Commercial Division Blog
Posted: January 31, 2015 / Categories Commercial, Default Judgment, Law Firms and Professional Ethics
Court Accepts Late Reply to Counterclaim Where Delay Was Result of Law Office Failure
On January 20, 2015, Justice Kornreich of the New York County Commercial Division issued a decision in West 17th St. & Tenth Ave, Realty, LLC v. The N.E.W. Corp., 2015 NY Slip Op. 30041(U), discussing the standard for law office failure sufficient to justify denying a default judgment.
In West 17th St. & Tenth Ave, Realty, the plaintiff failed timely to reply to the defendant's counterclaims and then "move[ed] to compel defendant . . . to accept its reply to defendant's counterclaim, or in the alternative, to extend its time to file a reply to defendant's counterclaim." The defendant moved for default judgment. The court granted the plaintiff's motion, explaining:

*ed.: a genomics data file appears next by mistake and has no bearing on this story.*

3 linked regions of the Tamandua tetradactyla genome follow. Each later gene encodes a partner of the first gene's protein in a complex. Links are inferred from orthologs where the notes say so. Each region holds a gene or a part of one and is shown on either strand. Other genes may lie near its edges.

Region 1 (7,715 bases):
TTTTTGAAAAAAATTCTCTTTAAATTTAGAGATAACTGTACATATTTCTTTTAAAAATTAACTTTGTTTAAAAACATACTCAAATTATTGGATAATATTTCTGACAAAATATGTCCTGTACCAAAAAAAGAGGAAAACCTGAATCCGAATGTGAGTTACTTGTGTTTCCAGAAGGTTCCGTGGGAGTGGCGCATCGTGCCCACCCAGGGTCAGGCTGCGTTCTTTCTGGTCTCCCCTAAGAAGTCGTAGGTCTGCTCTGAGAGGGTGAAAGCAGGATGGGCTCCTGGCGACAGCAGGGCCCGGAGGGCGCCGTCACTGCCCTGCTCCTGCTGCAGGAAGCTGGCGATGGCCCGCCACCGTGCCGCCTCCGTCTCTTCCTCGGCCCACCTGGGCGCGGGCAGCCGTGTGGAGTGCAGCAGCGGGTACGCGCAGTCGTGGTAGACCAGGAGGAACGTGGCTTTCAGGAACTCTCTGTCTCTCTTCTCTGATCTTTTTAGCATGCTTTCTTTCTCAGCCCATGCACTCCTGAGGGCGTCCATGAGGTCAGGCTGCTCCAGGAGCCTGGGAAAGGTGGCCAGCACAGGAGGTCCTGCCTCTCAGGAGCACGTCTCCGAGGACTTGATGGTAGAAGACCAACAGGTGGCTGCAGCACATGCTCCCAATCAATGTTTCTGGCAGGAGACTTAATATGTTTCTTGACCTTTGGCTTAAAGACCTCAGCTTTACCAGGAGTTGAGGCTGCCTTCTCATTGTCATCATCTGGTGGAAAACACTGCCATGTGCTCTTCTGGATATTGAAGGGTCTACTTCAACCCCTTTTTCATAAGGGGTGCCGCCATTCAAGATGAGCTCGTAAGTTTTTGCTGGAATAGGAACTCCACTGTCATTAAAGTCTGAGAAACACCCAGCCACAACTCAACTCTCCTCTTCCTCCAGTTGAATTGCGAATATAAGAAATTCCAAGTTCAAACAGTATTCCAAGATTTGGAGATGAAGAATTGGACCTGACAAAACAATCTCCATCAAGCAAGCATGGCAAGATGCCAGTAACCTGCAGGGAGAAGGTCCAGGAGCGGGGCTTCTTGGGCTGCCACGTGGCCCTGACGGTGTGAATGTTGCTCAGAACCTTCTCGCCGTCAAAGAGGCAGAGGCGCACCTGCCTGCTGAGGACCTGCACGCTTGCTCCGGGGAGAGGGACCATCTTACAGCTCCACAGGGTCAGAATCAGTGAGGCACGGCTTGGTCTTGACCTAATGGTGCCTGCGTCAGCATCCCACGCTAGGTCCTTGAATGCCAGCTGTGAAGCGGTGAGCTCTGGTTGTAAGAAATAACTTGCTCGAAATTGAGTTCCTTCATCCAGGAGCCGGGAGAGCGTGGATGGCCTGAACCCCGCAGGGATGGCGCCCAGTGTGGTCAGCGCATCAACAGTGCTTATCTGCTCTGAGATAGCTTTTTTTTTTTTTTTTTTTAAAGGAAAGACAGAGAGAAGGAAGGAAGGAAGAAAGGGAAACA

The court may accept law office failure as a reasonable excuse for delay. Courts have even held that upon a showing of a lack of prejudice and a meritorious defense, a default judgment may be vacated and the action restored despite the existence of egregious law office failure because New York's public policy favors the resolution of cases on the merits.
Here, counsel for plaintiff alleges that its managing clerk resigned without docketing the date for the subject reply. Plaintiff; however, had been actively litigating the case under an expedited timetable and made three document productions to defendant, on November 10, November 26, and December 12, 2014. Thus, plaintiffs failure to respond to defendant's counterclaims was not intentional or a dilatory tactic. Furthermore, the delay only lasted 18 days, at which time plaintiffs counsel promptly notified defendant to acknowledge and remedy the oversight. Defendant contends that plaintiffs law office failure claim should have been supported by a more detailed and credible explanation. Be that as it may, this court finds the excuse sufficient, particularly, here where the delay was short and caused no prejudice to defendant. New York courts favor the resolution of cases on their merits.